08 December 2010

Knight Bishop Mate

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Today's chess video is "Knight Bishop Mate". This video will show how to checkmate the lonely king with the king, knight and bishop. The knight bishop mate is the most difficult, and they consider that the chess beginner is not able to deliver such mate in a game.

According to the rules, if the chess player is not able to checkmate the opponent's lonely king with his king, knight and bishop within 50 moves, the result of the chess game is a draw. And sometimes, even Grandmasters miss the knight bishop mate for 50 moves...

The knight bishop mate is possible only at the corner which matches the color of the bishop. To checkmate, you should follow these 2 steps: 1. Drive the opponent's king to a correct corner. 2. Checkmate at the correct corner. Be careful to avoid stalemate at play.

Driving the opponent's king to a correct corner is a difficult task - very difficult... The video will show you which tactics to use. The video will show you the mating theory and a Grandmasters real game example. To start the video, click the Play button below:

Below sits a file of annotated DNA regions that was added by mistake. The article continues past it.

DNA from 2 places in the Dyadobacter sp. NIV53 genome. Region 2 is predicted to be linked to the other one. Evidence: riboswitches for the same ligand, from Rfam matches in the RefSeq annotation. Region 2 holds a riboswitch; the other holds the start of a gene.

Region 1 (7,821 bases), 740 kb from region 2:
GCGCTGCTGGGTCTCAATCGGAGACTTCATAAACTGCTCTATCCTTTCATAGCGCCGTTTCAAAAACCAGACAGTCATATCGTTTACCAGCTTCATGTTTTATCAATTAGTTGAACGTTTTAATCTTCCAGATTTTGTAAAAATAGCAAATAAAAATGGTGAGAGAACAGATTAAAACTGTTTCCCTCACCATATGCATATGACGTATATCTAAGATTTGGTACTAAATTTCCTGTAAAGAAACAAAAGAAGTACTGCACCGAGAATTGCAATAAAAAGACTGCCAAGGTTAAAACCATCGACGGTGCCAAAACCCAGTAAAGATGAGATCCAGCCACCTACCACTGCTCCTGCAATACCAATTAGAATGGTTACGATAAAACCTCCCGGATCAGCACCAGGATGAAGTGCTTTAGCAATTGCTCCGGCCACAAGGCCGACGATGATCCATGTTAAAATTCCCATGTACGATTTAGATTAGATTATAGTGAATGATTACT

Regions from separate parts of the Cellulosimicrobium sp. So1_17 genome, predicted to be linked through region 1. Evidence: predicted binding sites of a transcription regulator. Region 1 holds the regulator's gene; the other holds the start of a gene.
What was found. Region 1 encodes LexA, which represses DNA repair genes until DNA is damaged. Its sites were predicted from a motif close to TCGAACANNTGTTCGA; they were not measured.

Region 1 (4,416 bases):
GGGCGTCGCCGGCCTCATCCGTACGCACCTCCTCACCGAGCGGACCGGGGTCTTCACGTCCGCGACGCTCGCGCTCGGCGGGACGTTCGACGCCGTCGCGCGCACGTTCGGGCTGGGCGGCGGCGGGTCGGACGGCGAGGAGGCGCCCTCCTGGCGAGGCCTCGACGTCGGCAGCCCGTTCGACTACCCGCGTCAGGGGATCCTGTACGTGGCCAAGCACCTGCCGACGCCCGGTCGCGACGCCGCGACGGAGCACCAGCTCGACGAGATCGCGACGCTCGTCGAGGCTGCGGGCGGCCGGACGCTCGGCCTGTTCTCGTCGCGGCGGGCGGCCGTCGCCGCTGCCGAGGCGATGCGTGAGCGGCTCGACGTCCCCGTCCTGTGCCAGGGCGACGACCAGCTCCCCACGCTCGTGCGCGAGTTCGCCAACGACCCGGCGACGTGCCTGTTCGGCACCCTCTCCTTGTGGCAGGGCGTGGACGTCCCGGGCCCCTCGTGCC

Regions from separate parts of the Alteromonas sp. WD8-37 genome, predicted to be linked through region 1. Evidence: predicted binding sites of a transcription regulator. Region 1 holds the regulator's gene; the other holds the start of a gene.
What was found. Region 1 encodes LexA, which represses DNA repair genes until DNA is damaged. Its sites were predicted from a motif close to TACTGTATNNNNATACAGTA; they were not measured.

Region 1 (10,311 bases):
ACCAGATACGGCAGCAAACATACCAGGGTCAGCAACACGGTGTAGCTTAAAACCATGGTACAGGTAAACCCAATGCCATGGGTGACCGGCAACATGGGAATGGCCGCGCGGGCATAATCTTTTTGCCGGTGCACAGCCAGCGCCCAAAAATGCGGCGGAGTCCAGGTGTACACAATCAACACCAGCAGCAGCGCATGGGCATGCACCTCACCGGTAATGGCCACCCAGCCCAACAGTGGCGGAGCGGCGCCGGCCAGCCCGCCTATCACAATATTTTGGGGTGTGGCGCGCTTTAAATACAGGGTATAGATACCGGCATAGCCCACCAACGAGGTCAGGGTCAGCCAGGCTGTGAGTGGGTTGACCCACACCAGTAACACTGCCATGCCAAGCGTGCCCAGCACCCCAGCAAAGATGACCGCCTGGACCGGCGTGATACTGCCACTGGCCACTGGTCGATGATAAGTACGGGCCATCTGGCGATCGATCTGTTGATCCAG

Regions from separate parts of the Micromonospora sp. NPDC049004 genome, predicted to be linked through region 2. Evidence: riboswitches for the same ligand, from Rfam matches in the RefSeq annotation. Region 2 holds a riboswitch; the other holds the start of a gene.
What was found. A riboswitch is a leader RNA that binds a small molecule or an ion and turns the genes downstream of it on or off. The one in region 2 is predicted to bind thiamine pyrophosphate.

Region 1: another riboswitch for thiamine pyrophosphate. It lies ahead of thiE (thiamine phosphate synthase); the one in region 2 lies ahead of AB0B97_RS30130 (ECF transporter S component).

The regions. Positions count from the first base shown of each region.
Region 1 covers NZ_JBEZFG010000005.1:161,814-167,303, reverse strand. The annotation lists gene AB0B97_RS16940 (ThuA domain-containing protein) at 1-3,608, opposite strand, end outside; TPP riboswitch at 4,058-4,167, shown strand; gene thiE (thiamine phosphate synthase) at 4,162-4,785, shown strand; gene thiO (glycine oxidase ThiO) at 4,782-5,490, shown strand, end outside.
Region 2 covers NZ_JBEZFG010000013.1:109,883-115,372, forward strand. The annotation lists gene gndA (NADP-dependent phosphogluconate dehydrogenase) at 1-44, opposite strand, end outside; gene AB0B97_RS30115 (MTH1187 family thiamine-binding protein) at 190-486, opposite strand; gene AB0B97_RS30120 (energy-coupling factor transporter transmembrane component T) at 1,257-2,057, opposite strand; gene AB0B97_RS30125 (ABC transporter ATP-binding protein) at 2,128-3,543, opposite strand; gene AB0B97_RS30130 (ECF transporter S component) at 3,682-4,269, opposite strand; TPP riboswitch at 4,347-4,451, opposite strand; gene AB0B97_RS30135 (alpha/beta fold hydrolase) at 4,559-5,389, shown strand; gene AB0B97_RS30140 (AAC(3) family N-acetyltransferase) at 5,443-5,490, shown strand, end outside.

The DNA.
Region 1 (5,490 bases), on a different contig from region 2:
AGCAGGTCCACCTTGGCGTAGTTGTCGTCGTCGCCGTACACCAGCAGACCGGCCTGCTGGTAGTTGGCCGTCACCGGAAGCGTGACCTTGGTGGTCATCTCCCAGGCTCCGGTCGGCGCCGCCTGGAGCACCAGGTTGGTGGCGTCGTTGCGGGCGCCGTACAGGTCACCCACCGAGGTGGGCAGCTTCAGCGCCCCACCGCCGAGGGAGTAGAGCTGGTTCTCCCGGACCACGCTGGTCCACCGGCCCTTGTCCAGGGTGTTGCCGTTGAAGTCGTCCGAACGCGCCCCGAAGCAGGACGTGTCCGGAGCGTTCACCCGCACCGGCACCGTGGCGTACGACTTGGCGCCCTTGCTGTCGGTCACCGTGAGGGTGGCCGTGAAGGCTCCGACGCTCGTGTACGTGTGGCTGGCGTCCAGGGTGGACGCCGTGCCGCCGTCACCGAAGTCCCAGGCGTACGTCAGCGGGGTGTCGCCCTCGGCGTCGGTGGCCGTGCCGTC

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This mate is a nice coordinating practice in moving the king, knight and bishop.
For exact techniques of checkmating with the knight and bishop, see this video:
A YouTube Video - Knight Bishop Mate

01 December 2010

En Passant

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This page presents a chess video on the en passant chess move which is made by the pawn. The title of the video is "En Passant." First you are welcome to read the below information which gives you more on the en passant move and prepares you for seeing the video.

En passant is the most rare and misty move in chess. "En Passant" is a French word. In chess, it means taking the "in passing" pawn. The en passant move or en passant capture is possible only on the pawn which has made the 2-square move from its start position in 1 go.

The en passant capture is made as if the taken pawn had moved only 1 square on. En passant may be made only at its first opportunity. No way back. This move is not mandatory - Mostly. But en passant is mandatory when it is the only way out of stalemate or check.

The en passant chess notation is usual (for example: dxc3, sometimes dxc3 e.p.). This move was introduced in the 15th century. In a game, there might be few en passant moves of White and Black. And now - the video. To start it, click the Play button below:




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Thank you for having seen the video on the en passant move in chess!